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Mississippi Gulf Coast Community College’s Jackson County Campus Fine Arts Department will host a Voice Masterclass and Guest Voice Recital in the Fine Arts Auditorium on campus on Thursday, March 13. The recital, “Diversity,” which is free and open to the public, will begin at 7 p.m. Soprano Mihaela Buhaiciuc will perform, accompanied by pianist Sharon Hudson.
The masterclass will feature several MGCCC student vocal majors, who will also have coaching sessions with Buhaiciuc.
A native of Romania and a former vocal faculty member at University of Mobile, Buhaiciuc is an active performer, pedagogue, lecturer and a true advocate of meaningful singing. Her repertoire includes opera roles such as Mozart’s Susanna, Despina, Zerlina; Haendel’s Nerone; Bizet’s Micaela; Britten’s Miles, Mrs. Hayes in Floyd’s Suzannah among others. Buhaiciuc performed with Mobile Opera, Stony Brook Opera of SBU New York, South Florida Lyric Opera Co., and Brasov Opera House, Romania. Her repertoire includes oratorios, art songs and chamber music from Baroque to Schoenberg and postmodernists.
She has lectured on various topics at International Conferences held at Royal Academy of Music in London, UK; the International Academic Forum, Osaka, Japan; International Congress of Voice Teachers, Paris, France; George Enesco International Festival, New York City among others. Her book, “The Art of Singing. The Science of Emotions,” was published in Romania in 2013.
Buhaiciuc holds a master’s and doctor of Musical Arts degrees in voice performance from State University of New York at Stony Brook. She is currently full-time voice faculty at Transilvania University of Brasov, Romania, and the coordinator of the vocal performance area.
For more information, contact Dr. Jonathan Kilgore, Fine Arts Department Chair, 228.497.7707 or email@example.com.
Mississippi Gulf Coast Community College and Mississippi University for Women announced a new partnership today that will allow culinary arts students to receive a bachelor’s degree on the Coast. The enhanced Two Plus Two program will provide a seamless transition for MGCCC associate degree graduates in culinary arts to finish their four-year degree through MUW.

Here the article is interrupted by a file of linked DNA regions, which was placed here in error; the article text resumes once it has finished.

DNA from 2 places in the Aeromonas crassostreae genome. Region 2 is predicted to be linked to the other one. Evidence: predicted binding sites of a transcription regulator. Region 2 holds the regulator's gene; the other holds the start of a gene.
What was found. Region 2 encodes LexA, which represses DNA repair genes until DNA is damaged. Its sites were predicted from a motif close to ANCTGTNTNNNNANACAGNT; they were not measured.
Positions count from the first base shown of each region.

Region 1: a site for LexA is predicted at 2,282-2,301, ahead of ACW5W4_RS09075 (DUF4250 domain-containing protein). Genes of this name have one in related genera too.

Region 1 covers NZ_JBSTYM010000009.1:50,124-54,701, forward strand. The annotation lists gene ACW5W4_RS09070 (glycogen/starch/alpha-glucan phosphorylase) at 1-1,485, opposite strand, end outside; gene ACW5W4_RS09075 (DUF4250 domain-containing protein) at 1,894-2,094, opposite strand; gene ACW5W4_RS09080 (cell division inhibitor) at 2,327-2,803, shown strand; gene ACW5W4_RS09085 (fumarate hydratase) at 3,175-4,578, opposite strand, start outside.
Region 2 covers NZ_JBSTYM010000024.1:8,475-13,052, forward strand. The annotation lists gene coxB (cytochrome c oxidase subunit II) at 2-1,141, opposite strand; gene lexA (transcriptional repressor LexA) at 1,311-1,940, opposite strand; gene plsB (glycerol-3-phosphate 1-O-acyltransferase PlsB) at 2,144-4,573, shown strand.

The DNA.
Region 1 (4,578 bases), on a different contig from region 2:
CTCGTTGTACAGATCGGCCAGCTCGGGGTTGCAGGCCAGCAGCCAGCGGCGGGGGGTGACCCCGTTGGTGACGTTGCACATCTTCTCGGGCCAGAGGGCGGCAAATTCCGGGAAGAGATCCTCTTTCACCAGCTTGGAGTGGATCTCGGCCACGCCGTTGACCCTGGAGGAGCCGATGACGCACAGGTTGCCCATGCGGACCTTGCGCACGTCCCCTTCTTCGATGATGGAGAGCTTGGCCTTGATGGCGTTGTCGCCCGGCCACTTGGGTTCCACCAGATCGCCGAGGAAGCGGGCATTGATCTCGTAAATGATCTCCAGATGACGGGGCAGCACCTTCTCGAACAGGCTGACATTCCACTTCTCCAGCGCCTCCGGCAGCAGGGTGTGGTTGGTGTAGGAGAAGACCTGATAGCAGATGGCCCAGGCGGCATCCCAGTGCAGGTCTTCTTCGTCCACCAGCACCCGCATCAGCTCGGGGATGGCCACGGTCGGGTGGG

MGCCC President Dr. Mary S. Graham and MUW President Dr. Jim Borsig signed the Memorandum of Agreement (MOA) during a ceremony at MGCCC’s Hospitality and Resort Management Center at the Jefferson Davis Campus. It will provide educational opportunities for students in the Culinary Arts and related hospitality fields, which at MGCCC includes Baking and Pastry Arts Technology and Banquet and Catering Food Service Technology.
“We are pleased The W’s partnership with MGCCC will increase educational opportunities for students, as well as support the workforce needs of the region’s thriving culinary industry,” Dr. Borsig said. “I would like to thank President Graham for her leadership, and we look forward to our collaboration with our colleagues at MGCCC.”
MGCCC’s Culinary Arts Technology and related programs provide a solid foundation in the methods and science of cooking Special emphasis is placed on culinary tools, equipment, techniques, and specialty ingredients. The heart of each program is hands-on lab instruction by a chef instructor in a commercial kitchen. Courses parallel those of the Culinary Institute of America and offer the opportunity for certification in the American Culinary Federation.
“Our outstanding culinary arts programs will now offer graduates the option to continue their educational training at one of the very best bachelor degree programs in the nation,” Graham said. “We are thrilled to offer these possibilities for our students, and we will continue to establish partnerships like this to enhance our educational offerings.”
Established in 1996, The W’s Culinary Arts Institute offers one of the nation’s first four-year baccalaureate degree programs in culinary arts. It is a premier national program that includes concentrations in food journalism, food art, entrepreneurship, nutrition and wellness, and culinology.